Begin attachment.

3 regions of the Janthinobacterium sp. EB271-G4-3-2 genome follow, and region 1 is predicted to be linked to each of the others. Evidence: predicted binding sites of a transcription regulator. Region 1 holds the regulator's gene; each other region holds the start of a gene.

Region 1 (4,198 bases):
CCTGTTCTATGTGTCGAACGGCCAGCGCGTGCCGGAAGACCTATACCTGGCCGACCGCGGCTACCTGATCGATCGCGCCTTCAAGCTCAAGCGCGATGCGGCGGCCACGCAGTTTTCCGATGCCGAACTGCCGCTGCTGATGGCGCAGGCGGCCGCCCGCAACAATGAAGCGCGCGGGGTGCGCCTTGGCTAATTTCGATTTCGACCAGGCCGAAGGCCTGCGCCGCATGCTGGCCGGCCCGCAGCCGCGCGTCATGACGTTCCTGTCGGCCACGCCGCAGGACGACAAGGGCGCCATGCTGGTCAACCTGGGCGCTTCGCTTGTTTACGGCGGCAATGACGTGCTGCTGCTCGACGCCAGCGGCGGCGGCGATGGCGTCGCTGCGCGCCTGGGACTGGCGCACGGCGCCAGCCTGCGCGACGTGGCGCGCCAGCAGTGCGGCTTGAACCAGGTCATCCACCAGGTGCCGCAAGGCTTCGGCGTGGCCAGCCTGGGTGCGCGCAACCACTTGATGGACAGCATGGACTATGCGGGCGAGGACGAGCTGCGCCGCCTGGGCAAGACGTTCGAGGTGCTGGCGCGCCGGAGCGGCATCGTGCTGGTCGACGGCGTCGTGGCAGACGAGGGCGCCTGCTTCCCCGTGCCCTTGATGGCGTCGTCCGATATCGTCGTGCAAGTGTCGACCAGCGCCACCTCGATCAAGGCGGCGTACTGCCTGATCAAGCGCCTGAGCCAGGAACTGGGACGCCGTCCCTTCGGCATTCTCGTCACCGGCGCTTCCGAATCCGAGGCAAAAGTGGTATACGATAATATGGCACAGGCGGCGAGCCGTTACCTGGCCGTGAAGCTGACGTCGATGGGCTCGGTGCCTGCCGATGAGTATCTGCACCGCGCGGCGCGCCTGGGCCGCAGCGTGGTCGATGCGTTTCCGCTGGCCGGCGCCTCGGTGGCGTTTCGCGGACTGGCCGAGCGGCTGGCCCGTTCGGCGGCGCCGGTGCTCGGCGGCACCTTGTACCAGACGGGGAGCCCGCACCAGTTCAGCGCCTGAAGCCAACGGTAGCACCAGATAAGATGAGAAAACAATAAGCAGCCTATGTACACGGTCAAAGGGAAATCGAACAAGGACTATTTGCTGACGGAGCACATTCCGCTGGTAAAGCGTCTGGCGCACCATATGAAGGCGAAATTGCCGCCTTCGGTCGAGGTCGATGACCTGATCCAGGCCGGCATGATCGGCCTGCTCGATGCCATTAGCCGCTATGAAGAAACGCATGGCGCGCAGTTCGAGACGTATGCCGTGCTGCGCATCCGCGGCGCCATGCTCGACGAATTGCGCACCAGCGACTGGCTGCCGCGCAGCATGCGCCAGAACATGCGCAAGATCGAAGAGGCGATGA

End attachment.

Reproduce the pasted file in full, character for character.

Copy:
3 regions of the Janthinobacterium sp. EB271-G4-3-2 genome follow, and region 1 is predicted to be linked to each of the others. Evidence: predicted binding sites of a transcription regulator. Region 1 holds the regulator's gene; each other region holds the start of a gene.

Region 1 (4,198 bases):
CCTGTTCTATGTGTCGAACGGCCAGCGCGTGCCGGAAGACCTATACCTGGCCGACCGCGGCTACCTGATCGATCGCGCCTTCAAGCTCAAGCGCGATGCGGCGGCCACGCAGTTTTCCGATGCCGAACTGCCGCTGCTGATGGCGCAGGCGGCCGCCCGCAACAATGAAGCGCGCGGGGTGCGCCTTGGCTAATTTCGATTTCGACCAGGCCGAAGGCCTGCGCCGCATGCTGGCCGGCCCGCAGCCGCGCGTCATGACGTTCCTGTCGGCCACGCCGCAGGACGACAAGGGCGCCATGCTGGTCAACCTGGGCGCTTCGCTTGTTTACGGCGGCAATGACGTGCTGCTGCTCGACGCCAGCGGCGGCGGCGATGGCGTCGCTGCGCGCCTGGGACTGGCGCACGGCGCCAGCCTGCGCGACGTGGCGCGCCAGCAGTGCGGCTTGAACCAGGTCATCCACCAGGTGCCGCAAGGCTTCGGCGTGGCCAGCCTGGGTGCGCGCAACCACTTGATGGACAGCATGGACTATGCGGGCGAGGACGAGCTGCGCCGCCTGGGCAAGACGTTCGAGGTGCTGGCGCGCCGGAGCGGCATCGTGCTGGTCGACGGCGTCGTGGCAGACGAGGGCGCCTGCTTCCCCGTGCCCTTGATGGCGTCGTCCGATATCGTCGTGCAAGTGTCGACCAGCGCCACCTCGATCAAGGCGGCGTACTGCCTGATCAAGCGCCTGAGCCAGGAACTGGGACGCCGTCCCTTCGGCATTCTCGTCACCGGCGCTTCCGAATCCGAGGCAAAAGTGGTATACGATAATATGGCACAGGCGGCGAGCCGTTACCTGGCCGTGAAGCTGACGTCGATGGGCTCGGTGCCTGCCGATGAGTATCTGCACCGCGCGGCGCGCCTGGGCCGCAGCGTGGTCGATGCGTTTCCGCTGGCCGGCGCCTCGGTGGCGTTTCGCGGACTGGCCGAGCGGCTGGCCCGTTCGGCGGCGCCGGTGCTCGGCGGCACCTTGTACCAGACGGGGAGCCCGCACCAGTTCAGCGCCTGAAGCCAACGGTAGCACCAGATAAGATGAGAAAACAATAAGCAGCCTATGTACACGGTCAAAGGGAAATCGAACAAGGACTATTTGCTGACGGAGCACATTCCGCTGGTAAAGCGTCTGGCGCACCATATGAAGGCGAAATTGCCGCCTTCGGTCGAGGTCGATGACCTGATCCAGGCCGGCATGATCGGCCTGCTCGATGCCATTAGCCGCTATGAAGAAACGCATGGCGCGCAGTTCGAGACGTATGCCGTGCTGCGCATCCGCGGCGCCATGCTCGACGAATTGCGCACCAGCGACTGGCTGCCGCGCAGCATGCGCCAGAACATGCGCAAGATCGAAGAGGCGATGA